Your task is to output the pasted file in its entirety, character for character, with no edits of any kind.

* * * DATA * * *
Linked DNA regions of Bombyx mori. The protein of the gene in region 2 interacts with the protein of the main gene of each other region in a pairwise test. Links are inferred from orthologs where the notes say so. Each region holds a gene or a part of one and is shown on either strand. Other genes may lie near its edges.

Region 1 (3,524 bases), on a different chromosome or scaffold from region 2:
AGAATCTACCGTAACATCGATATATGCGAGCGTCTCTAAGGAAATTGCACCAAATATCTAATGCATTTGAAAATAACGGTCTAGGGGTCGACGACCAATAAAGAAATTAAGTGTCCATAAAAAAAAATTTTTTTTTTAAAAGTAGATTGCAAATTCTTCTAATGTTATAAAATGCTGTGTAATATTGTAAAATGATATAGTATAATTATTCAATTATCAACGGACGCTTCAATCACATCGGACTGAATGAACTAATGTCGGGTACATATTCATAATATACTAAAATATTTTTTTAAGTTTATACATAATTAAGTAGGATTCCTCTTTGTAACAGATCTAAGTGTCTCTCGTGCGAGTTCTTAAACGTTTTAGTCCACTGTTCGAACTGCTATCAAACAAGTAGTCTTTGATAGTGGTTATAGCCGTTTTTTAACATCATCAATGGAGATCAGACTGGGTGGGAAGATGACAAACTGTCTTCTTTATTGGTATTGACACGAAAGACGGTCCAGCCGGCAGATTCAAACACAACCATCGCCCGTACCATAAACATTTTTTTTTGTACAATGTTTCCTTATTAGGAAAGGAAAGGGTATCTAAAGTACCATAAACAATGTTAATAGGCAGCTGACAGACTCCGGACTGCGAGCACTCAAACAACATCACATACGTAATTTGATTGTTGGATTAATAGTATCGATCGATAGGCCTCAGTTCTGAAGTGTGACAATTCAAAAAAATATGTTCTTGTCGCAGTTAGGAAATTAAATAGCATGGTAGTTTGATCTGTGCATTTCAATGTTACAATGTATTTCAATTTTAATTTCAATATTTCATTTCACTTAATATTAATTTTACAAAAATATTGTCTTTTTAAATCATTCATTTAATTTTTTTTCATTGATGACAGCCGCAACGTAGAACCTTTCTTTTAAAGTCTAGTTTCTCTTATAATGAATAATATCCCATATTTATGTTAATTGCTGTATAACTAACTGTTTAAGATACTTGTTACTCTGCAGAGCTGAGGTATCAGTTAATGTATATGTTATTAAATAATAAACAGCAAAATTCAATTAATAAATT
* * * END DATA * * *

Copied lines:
Linked DNA regions of Bombyx mori. The protein of the gene in region 2 interacts with the protein of the main gene of each other region in a pairwise test. Links are inferred from orthologs where the notes say so. Each region holds a gene or a part of one and is shown on either strand. Other genes may lie near its edges.

Region 1 (3,524 bases), on a different chromosome or scaffold from region 2:
AGAATCTACCGTAACATCGATATATGCGAGCGTCTCTAAGGAAATTGCACCAAATATCTAATGCATTTGAAAATAACGGTCTAGGGGTCGACGACCAATAAAGAAATTAAGTGTCCATAAAAAAAAATTTTTTTTTTAAAAGTAGATTGCAAATTCTTCTAATGTTATAAAATGCTGTGTAATATTGTAAAATGATATAGTATAATTATTCAATTATCAACGGACGCTTCAATCACATCGGACTGAATGAACTAATGTCGGGTACATATTCATAATATACTAAAATATTTTTTTAAGTTTATACATAATTAAGTAGGATTCCTCTTTGTAACAGATCTAAGTGTCTCTCGTGCGAGTTCTTAAACGTTTTAGTCCACTGTTCGAACTGCTATCAAACAAGTAGTCTTTGATAGTGGTTATAGCCGTTTTTTAACATCATCAATGGAGATCAGACTGGGTGGGAAGATGACAAACTGTCTTCTTTATTGGTATTGACACGAAAGACGGTCCAGCCGGCAGATTCAAACACAACCATCGCCCGTACCATAAACATTTTTTTTTGTACAATGTTTCCTTATTAGGAAAGGAAAGGGTATCTAAAGTACCATAAACAATGTTAATAGGCAGCTGACAGACTCCGGACTGCGAGCACTCAAACAACATCACATACGTAATTTGATTGTTGGATTAATAGTATCGATCGATAGGCCTCAGTTCTGAAGTGTGACAATTCAAAAAAATATGTTCTTGTCGCAGTTAGGAAATTAAATAGCATGGTAGTTTGATCTGTGCATTTCAATGTTACAATGTATTTCAATTTTAATTTCAATATTTCATTTCACTTAATATTAATTTTACAAAAATATTGTCTTTTTAAATCATTCATTTAATTTTTTTTCATTGATGACAGCCGCAACGTAGAACCTTTCTTTTAAAGTCTAGTTTCTCTTATAATGAATAATATCCCATATTTATGTTAATTGCTGTATAACTAACTGTTTAAGATACTTGTTACTCTGCAGAGCTGAGGTATCAGTTAATGTATATGTTATTAAATAATAAACAGCAAAATTCAATTAATAAATT